What Is Showrooming and Why Should You Care?

Checking Products Out at One Venue and Buying Them Elsewhere Causes Pain

Showrooming
Showrooming. Tony Hutchings / Photographer's Choice / Getty Images

In an earlier article titled, "Selling to Those Who Want the Most Bang for the Buck," I used the term "showrooming." A couple of readers wrote to me, asking me to tell them more about this strange new addition to ecommerce jargon.

What Is Showrooming?

Several consumers prefer to physically check out an object (TV, washing machine, toy, ...) before buying it. That drives them to offline retailers. At the same time, they do not want to miss out on the great deals available with online retailers.

So guess what they do? They check out the product offline, i.e., at a showroom, and buy it online. This practice is called showrooming. As you can guess, offline retailers hate it, and ecommerce businesses love it.

Why Do Showroomers Showroom?

Ok, I am probably contributing to jargon with that heading, but you get what I am trying to say right?

People showroom primarily for the pleasure of physical experience simultaneously with online discounts. But there's more. Other than discounts, ecommerce players often offer a social shopping experience that customers have come to value. Customers may also be interested in reward points and other goodies showered upon them by ecommerce players who seem mysteriously uninterested in making a profit!

Why Does Showrooming Hurt Retailers?

In addition to the obvious loss of sales, the overhead of servicing customers who have no intention of buying places an additional strain on the cost structure of physical retailers.

Also, as more people come over to check out products, samples and display items wear out faster: once again causing financial pain to offline retailers.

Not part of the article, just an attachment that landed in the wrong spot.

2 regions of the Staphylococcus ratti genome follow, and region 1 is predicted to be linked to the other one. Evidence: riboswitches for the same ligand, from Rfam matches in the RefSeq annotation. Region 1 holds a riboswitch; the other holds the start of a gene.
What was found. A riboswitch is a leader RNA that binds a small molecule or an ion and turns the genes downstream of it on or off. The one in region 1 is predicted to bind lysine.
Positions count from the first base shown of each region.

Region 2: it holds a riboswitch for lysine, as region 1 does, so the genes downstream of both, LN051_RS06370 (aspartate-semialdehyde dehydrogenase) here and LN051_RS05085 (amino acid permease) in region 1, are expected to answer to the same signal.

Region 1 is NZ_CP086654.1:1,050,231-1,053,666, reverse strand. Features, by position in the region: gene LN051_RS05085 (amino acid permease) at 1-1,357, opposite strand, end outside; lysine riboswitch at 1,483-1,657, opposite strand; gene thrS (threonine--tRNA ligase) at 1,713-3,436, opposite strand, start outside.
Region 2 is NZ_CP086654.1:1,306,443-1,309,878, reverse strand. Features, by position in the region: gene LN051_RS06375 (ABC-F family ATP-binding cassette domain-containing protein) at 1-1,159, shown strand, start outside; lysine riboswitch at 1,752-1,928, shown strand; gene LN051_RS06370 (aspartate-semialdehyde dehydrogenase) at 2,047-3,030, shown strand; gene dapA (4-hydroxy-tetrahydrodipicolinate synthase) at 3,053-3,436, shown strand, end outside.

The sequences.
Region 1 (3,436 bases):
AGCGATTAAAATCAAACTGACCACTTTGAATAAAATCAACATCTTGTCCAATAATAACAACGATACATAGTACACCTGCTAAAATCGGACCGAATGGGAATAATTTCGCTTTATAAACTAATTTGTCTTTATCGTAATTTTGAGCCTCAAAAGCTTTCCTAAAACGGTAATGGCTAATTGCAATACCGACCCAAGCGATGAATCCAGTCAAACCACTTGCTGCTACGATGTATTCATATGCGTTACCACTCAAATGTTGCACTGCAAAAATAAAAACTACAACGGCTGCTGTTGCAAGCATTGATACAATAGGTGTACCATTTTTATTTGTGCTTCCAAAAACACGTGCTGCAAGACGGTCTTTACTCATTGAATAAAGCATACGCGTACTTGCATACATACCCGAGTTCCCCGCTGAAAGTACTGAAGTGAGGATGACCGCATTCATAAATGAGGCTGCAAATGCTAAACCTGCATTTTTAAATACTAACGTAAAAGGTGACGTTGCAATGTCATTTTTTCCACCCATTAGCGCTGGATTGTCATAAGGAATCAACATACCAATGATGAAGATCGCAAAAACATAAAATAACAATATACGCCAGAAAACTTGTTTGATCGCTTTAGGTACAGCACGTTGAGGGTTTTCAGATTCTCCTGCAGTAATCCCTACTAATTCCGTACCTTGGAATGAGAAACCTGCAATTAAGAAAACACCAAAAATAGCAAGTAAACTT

Who Is Guilty of Showrooming?

Research shows that the younger customer is more likely to showroom. This can be explained by the fact that the younger have adapted to ecommerce far easier than those who grew up exclusively with offline retail.

What Can Be Done to Stem Showrooming?

If feasible, one of the best ways would be to sell goods offline at the same price as online retailers. Because of differing cost structures, this might be difficult. Despite this difficulty, if you are an offline retailer with an online storefront too, you better offer an identical deal on both platforms. That's easier said than done, which explains why most offline retailers have not gained too much success online.

What Is Webrooming, and Is That Even a Thing?

Interestingly, shortly after showrooming emerged as a new phenomenon, we are hearing about instances of webrooming. And if you have never heard of that word before, well, think of it as the antonym of showrooming. So webrooming is reverse showrooming, i.e., the practice of customers checking out products online and then going at purchasing it offline. It is important to figure out what would promote webrooming. Clearly,​ webroomers are perceiving benefits of physical retail that they do not find online. Maybe it's the speed: I can get my hands on a product in minutes offline vs. days online. Maybe online discounts have dried up, and the customer would much rather check things online and buy them immediately.

Maybe there's a warmer feeling in engaging with human retailers than ecommerce websites and apps.

Does Showrooming Spell Doom for Offline Retail?

That's really like asking whether ecommerce spells doom for offline retail, isn't it? My answer is as good as yours. Still, if you want to know my answer, well, I think that ecommerce is going to wreck havoc for physical retail. But when the dust settles, there will be some categories that will primarily sell offline, while a lot of retail will move online.

(Note: in this article, I have often used the word "showroom" as a verb. Though this is not yet accepted usage, I think it should be. So go ahead and use it this way, and if someone protests, tell them I said it's ok {insert smiley here}).